This made me think...

Discussion in 'Firearms & Ammunition' started by Badboymelvin, Apr 8, 2020.

  1. Badboymelvin

    Badboymelvin AH Veteran

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    Hey guys,

    My wife said something today and it literally made me stop and think.

    Now, she's not a hunter/ firearm enthusiast, but she is utterly amazing and will politely and intently listen to me when I talk about guns/ my guns/ cartridges/ gunsmithing/ ballistics/ hunting...

    Just today I was talking about the CZ550 because I was reading about one on a forum - and I was talking about the 2 CZ550 .458's I've owned and the work needed to make them feed properly.
    Then I got talking about the current Zastava M70 that I own and how the first thing that I had to do - even before firing it was to replace the stock. (This is because the Zastava's in the bigger calibers - especially .458 have a tendency to split the stocks. I can talk from personal experience here...)

    My wife then looked at me and with a calm, reasonably voice said, "Russ, why don't you just buy a rifle that doesn't need any work done to it?"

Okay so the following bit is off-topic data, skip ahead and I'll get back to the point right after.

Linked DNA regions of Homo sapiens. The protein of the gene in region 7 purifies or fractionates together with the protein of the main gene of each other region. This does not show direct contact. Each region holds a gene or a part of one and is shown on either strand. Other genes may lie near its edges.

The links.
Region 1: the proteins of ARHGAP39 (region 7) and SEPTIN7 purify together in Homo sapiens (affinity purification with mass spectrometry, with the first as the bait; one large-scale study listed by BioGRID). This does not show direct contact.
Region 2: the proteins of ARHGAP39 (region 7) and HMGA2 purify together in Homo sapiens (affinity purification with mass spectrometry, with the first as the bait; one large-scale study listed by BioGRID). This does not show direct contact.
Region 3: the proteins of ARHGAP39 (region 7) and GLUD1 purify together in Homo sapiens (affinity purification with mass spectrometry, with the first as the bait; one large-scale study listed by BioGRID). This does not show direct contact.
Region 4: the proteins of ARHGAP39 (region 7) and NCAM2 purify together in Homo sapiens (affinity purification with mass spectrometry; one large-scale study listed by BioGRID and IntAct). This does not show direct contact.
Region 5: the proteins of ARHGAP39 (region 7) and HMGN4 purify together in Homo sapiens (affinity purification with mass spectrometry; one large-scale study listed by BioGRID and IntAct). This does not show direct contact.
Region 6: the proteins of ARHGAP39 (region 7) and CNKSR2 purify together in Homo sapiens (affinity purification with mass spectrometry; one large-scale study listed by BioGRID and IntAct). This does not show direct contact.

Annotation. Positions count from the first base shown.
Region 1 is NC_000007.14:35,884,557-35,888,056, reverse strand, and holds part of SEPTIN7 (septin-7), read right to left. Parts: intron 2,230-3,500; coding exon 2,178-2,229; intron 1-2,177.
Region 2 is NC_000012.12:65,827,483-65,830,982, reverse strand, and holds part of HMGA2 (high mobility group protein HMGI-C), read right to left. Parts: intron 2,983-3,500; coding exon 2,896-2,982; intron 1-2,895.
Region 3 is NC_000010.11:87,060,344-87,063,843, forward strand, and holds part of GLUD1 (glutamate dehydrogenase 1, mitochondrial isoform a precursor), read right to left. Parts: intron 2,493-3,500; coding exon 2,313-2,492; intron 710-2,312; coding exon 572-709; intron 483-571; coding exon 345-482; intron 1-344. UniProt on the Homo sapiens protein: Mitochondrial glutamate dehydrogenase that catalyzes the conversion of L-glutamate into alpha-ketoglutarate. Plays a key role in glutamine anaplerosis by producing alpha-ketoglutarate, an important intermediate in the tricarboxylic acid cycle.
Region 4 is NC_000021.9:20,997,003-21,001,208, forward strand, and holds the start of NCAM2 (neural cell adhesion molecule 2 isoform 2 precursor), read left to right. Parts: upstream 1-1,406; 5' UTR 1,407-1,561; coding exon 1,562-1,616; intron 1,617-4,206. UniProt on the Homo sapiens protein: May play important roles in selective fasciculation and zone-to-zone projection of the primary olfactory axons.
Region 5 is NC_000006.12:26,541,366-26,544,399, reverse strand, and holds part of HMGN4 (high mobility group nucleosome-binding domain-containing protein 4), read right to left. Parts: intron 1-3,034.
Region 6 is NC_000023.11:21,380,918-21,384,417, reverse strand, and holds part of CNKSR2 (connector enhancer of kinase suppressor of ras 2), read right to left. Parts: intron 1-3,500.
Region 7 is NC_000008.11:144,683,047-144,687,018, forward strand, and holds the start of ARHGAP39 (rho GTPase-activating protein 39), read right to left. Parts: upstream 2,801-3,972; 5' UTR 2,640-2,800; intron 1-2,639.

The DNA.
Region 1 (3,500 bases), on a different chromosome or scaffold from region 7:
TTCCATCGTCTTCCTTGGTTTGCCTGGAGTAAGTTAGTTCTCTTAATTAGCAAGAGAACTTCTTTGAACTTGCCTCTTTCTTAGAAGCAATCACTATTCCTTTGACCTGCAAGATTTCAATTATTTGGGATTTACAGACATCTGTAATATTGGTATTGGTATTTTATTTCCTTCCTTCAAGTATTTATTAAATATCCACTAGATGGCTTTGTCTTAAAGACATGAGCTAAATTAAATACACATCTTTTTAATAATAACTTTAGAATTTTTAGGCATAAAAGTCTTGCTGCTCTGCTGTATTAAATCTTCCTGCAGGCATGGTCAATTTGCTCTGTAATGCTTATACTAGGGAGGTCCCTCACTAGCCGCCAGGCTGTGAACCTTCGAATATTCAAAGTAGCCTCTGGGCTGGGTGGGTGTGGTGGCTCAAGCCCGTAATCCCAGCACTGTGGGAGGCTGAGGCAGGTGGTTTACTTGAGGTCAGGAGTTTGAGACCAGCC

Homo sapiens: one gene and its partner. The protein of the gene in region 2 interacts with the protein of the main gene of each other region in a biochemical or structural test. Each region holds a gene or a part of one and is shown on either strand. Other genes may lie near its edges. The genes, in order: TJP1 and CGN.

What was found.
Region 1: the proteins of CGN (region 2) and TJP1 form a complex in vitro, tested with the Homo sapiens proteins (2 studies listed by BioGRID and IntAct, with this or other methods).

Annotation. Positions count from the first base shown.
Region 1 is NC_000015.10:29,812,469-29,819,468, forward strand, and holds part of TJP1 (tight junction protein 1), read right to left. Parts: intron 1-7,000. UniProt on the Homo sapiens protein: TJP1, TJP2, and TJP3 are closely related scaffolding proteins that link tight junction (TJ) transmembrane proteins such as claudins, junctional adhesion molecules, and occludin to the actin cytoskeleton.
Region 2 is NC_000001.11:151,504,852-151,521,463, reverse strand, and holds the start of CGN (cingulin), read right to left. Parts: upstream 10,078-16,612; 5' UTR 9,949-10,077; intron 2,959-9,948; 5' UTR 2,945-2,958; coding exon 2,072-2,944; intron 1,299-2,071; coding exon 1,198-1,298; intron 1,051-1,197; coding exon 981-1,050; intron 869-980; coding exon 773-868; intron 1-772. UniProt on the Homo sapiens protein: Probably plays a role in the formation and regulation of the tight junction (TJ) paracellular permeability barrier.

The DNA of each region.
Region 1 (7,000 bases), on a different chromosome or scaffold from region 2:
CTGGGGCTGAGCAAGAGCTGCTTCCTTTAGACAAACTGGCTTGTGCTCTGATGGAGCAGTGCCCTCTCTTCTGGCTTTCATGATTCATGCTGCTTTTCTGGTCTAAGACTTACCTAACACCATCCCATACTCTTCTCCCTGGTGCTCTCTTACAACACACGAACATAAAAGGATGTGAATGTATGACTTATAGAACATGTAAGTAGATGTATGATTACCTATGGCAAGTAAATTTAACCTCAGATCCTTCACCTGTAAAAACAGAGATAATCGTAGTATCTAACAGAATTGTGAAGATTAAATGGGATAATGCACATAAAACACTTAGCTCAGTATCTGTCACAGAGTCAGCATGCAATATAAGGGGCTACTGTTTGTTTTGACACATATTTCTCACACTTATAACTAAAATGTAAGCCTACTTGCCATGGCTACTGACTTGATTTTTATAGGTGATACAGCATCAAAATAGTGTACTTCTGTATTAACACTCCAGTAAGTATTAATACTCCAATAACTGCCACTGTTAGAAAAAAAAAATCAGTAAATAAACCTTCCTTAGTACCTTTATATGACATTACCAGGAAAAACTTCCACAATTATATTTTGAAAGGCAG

BANG!!!!!

    That is a very good question!

    Surely when we buy a NEW rifle REGARDLESS OF PRICE (especially one designed for Dangerous Game), we can at least expect it to work as advertised.
    I'm not talking about custom, personal touches - I'm talking about the basic things such as reliable feeding from the mag, reliable ejection and at least passable accuracy.

    Surely that's not to much to ask?

    Now, I know people are going to respond that their high-end, expensive rifles function perfectly and that's awesome.
    But you know, not all of us can afford expensive rifles.
    And just because we can't afford a Mercedes so we drive a Ford instead, we would still expect the Ford to perform the basic functions and be safe and reliable.
    Why do we expect less from rifles?
    I really think we are to forgiving sometimes and don't hold firearm manufacturers as accountable as they should be...

    Just my 0.02 ...

    Cheers,

    Russ
     
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  2. Major Khan

    Major Khan AH Elite

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    Well, Russ...
    I am told that the new Winchester Model 70 " Safari Express " line of bolt rifles ( including a .458 Winchester magnum calibre chambering ! ) work nearly flawlessly out of the box.
    That is part of the reason why I consider the Winchester Model 70 bolt rifle to be my favorite currently manufactured bolt rifle of all time . Classic , American old school craftsmanship as a working man's budget .